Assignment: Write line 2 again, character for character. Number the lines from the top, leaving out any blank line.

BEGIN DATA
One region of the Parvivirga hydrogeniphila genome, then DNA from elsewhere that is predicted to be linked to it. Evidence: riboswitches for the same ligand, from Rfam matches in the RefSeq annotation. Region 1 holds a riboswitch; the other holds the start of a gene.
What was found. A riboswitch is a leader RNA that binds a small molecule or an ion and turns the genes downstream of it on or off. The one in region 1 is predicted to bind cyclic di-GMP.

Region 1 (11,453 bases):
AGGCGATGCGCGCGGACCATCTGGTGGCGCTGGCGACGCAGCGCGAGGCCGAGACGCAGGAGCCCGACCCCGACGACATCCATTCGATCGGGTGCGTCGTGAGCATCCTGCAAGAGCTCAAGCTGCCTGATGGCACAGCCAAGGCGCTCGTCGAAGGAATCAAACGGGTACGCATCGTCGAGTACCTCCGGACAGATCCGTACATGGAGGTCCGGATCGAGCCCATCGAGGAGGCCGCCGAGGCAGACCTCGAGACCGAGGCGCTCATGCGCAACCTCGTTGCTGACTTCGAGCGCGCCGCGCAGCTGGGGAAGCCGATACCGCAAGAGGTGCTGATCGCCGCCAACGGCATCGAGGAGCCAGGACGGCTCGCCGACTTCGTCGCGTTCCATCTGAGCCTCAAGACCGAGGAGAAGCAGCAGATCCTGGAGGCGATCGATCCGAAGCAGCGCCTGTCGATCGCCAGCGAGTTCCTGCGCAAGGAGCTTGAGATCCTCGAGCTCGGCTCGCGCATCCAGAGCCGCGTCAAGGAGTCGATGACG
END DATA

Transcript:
What was found. A riboswitch is a leader RNA that binds a small molecule or an ion and turns the genes downstream of it on or off. The one in region 1 is predicted to bind cyclic di-GMP.